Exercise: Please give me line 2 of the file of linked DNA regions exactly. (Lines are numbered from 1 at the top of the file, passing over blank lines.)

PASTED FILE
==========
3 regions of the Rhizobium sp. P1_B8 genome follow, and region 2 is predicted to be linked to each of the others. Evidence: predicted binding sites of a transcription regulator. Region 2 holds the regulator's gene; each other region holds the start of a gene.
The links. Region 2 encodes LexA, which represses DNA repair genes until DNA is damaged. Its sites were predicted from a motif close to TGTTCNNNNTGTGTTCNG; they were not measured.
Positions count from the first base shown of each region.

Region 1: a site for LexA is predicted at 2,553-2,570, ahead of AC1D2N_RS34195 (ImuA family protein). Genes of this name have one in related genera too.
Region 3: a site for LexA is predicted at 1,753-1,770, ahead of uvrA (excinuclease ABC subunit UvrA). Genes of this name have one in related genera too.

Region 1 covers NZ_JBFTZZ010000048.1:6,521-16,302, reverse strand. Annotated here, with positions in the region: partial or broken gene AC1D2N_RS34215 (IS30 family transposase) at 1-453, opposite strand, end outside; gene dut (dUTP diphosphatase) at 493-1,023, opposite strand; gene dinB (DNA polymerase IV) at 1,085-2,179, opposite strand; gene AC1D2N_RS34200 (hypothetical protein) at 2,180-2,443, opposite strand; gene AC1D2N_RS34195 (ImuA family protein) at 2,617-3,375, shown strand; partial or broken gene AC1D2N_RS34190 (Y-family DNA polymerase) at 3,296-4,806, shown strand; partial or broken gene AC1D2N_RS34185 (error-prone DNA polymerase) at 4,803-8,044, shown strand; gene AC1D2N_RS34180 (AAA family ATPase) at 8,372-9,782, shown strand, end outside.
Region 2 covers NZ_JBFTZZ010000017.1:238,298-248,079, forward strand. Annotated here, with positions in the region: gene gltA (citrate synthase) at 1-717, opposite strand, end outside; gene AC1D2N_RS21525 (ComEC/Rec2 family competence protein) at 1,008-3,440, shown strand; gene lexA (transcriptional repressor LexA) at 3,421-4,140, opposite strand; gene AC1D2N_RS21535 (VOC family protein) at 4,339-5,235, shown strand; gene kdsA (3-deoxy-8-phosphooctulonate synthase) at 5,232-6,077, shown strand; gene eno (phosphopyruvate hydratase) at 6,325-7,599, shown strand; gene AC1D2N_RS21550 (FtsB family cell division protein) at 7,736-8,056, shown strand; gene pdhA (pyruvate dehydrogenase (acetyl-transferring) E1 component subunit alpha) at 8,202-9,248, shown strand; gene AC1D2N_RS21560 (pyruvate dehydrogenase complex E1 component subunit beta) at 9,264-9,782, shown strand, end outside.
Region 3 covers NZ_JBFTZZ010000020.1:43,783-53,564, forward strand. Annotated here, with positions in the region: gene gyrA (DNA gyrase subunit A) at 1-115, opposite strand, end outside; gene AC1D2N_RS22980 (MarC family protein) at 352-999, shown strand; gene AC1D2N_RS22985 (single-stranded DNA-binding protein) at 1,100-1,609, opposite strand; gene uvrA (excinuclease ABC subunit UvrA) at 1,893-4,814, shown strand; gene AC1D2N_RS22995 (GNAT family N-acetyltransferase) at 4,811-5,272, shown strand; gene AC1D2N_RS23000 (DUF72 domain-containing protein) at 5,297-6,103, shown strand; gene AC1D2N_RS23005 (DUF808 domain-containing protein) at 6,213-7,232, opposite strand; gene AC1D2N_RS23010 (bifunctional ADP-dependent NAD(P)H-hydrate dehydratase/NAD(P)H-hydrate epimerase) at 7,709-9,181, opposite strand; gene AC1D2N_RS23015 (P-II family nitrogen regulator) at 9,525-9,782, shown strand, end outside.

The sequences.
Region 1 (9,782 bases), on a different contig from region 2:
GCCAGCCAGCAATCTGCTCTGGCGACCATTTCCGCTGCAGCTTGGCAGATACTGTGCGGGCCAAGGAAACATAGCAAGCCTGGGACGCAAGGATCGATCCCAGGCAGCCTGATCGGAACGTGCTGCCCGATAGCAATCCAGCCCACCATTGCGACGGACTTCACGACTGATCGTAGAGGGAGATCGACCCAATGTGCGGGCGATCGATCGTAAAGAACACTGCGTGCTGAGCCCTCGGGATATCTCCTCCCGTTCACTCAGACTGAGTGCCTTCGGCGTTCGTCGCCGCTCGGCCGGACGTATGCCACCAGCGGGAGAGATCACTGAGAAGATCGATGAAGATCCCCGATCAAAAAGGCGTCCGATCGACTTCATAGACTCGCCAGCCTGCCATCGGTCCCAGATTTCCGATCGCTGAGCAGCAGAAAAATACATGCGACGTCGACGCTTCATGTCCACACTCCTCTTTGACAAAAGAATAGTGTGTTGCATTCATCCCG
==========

The links. Region 2 encodes LexA, which represses DNA repair genes until DNA is damaged. Its sites were predicted from a motif close to TGTTCNNNNTGTGTTCNG; they were not measured.